Ort, förlag, år, upplaga, sidor
    Manchester: Mattering Press, 2016
    Nyckelord
    research methods, comparison, ethnography, senior home care, Sweden, United States
    Nationell ämneskategori
    Socialantropologi Tvärvetenskapliga studier inom samhällsvetenskap
    Identifikatorer
    urn:nbn:se:uu:diva-292803 (URN)978-0-9931449-0-5 (ISBN)
    Tillgänglig från: 2016-05-09 Skapad: 2016-05-09 Senast uppdaterad: 2018-01-10
  • 5.
    Århem, Nikolas
    Uppsala universitet, Humanistisk-samhällsvetenskapliga vetenskapsområdet, Historisk-filosofiska fakulteten, Institutionen för kulturantropologi och etnologi.
    Forests, Spirits and High Modernist Development: A Study of Cosmology and Change among the Katuic Peoples in the Uplands of Laos and Vietnam2015Doktorsavhandling, monografi (Övrigt vetenskapligt)
    Abstract [en]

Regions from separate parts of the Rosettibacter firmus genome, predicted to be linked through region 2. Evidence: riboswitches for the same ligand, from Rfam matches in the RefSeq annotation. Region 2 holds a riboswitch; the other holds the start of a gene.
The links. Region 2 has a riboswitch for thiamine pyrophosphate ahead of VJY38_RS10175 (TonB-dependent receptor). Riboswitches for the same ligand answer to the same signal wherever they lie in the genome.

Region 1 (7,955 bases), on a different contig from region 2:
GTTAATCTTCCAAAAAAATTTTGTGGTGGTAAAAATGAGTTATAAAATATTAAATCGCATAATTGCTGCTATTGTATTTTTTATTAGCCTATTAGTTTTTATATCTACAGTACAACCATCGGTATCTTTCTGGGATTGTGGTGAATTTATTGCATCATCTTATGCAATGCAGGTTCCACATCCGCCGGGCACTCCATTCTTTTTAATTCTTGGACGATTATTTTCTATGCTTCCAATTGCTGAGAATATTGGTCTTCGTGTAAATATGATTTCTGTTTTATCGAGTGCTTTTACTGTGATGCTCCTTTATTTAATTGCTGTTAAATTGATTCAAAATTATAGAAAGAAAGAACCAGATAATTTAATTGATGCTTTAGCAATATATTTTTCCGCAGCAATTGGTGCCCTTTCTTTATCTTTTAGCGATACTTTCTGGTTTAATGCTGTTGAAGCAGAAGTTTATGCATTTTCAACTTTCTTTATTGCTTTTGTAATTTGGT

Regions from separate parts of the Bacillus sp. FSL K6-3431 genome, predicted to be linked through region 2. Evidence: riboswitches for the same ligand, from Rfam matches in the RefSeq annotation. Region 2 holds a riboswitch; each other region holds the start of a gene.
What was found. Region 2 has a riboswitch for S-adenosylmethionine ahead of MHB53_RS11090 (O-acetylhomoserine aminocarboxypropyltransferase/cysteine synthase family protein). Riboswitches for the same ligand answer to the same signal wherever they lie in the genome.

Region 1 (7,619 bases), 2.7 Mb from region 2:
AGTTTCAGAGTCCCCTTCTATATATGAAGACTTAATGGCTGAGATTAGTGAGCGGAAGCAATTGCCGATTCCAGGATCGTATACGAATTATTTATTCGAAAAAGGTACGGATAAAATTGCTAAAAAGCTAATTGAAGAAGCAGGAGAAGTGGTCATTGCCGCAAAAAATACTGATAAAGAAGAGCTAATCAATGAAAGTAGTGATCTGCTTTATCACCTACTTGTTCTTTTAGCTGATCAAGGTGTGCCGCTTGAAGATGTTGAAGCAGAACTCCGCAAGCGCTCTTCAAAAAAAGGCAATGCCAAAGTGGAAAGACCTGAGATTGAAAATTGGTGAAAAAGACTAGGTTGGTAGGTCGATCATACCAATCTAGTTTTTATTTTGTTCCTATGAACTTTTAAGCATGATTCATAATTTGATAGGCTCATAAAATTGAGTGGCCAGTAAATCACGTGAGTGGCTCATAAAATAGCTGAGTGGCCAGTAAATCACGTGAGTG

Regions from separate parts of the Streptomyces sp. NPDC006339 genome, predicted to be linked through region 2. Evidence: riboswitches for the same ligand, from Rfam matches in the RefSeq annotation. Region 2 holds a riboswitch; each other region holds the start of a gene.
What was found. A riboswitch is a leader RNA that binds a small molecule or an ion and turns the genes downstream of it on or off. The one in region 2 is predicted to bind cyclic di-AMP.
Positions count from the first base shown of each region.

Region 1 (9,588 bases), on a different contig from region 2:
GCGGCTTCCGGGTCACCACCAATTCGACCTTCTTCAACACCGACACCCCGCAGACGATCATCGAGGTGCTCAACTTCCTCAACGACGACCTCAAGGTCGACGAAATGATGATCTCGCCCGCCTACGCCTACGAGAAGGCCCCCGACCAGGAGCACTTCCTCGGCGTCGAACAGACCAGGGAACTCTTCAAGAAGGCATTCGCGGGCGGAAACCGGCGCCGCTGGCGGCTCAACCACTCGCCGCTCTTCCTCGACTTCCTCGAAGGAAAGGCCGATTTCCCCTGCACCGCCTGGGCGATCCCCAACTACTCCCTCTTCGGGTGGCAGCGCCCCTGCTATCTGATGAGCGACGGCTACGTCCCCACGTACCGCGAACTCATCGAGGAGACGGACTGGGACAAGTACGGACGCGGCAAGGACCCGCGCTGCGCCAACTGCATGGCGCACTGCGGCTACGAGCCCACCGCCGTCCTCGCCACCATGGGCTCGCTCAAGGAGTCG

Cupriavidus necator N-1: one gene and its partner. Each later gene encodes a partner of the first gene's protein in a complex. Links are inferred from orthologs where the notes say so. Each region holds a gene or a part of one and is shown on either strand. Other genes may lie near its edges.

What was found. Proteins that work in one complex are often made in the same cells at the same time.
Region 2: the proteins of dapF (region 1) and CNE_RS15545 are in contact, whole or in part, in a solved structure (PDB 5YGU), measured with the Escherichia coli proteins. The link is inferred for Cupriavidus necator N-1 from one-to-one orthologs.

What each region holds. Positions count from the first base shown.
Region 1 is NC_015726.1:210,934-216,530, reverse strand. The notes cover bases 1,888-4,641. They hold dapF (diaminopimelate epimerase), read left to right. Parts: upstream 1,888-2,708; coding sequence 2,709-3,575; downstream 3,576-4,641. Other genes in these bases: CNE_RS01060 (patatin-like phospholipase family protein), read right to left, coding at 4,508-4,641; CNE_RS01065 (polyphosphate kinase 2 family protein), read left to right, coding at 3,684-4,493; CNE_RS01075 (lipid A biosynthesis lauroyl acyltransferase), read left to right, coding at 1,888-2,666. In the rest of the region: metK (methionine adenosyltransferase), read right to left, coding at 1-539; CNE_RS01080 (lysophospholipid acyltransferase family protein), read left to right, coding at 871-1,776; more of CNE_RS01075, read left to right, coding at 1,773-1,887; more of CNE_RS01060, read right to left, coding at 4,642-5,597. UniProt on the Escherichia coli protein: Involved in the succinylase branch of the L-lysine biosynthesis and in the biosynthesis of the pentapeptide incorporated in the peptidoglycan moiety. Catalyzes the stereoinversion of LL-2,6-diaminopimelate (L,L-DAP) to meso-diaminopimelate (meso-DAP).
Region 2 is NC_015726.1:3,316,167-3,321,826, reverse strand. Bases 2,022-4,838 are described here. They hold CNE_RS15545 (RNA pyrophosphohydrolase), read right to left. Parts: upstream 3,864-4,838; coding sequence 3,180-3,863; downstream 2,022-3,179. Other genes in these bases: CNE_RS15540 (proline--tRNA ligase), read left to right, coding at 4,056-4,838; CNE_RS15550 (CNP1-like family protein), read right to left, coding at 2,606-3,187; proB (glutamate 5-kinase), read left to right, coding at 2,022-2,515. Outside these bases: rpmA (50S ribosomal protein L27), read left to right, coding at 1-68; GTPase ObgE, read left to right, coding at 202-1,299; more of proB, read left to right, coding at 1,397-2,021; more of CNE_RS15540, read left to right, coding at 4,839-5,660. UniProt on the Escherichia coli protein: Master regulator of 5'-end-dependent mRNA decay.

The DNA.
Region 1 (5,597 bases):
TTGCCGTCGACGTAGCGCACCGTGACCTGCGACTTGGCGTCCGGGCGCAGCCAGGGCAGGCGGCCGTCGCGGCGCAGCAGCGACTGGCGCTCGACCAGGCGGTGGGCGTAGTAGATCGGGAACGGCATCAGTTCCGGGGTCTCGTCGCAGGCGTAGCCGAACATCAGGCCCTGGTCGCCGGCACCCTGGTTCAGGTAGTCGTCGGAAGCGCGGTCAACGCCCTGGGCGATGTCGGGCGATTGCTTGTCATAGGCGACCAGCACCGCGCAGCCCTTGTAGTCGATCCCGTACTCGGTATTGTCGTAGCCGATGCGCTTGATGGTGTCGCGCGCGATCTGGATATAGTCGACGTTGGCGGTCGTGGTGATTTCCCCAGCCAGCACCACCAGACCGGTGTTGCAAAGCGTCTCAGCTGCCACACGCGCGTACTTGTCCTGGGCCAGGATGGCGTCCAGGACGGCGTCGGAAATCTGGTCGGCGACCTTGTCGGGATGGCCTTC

This thesis explores how Katuic-speaking indigenous groups in the Central Annamitic Cordillera of Vietnam and Laos understand their environment – hills, streams and forest. Katuic eco-cosmology assumes that the natural landscape is imbued with spirit agents, with whom people must continuously communicate lest misfortune will strike and their livelihoods fail. The thesis posits the hypothesis that these spirit beliefs, and a variety of taboo notions accompanying them, can be interpreted as expressions of a complex socio-environmental adaptation. Today, the indigenous groups in the study region are confronted with a massive development- and modernisation push on two fronts – that of the global development industry on the one hand, and the implementation of national development policies and programs as part of the high-modernist state project in communist Vietnam and Laos, on the other.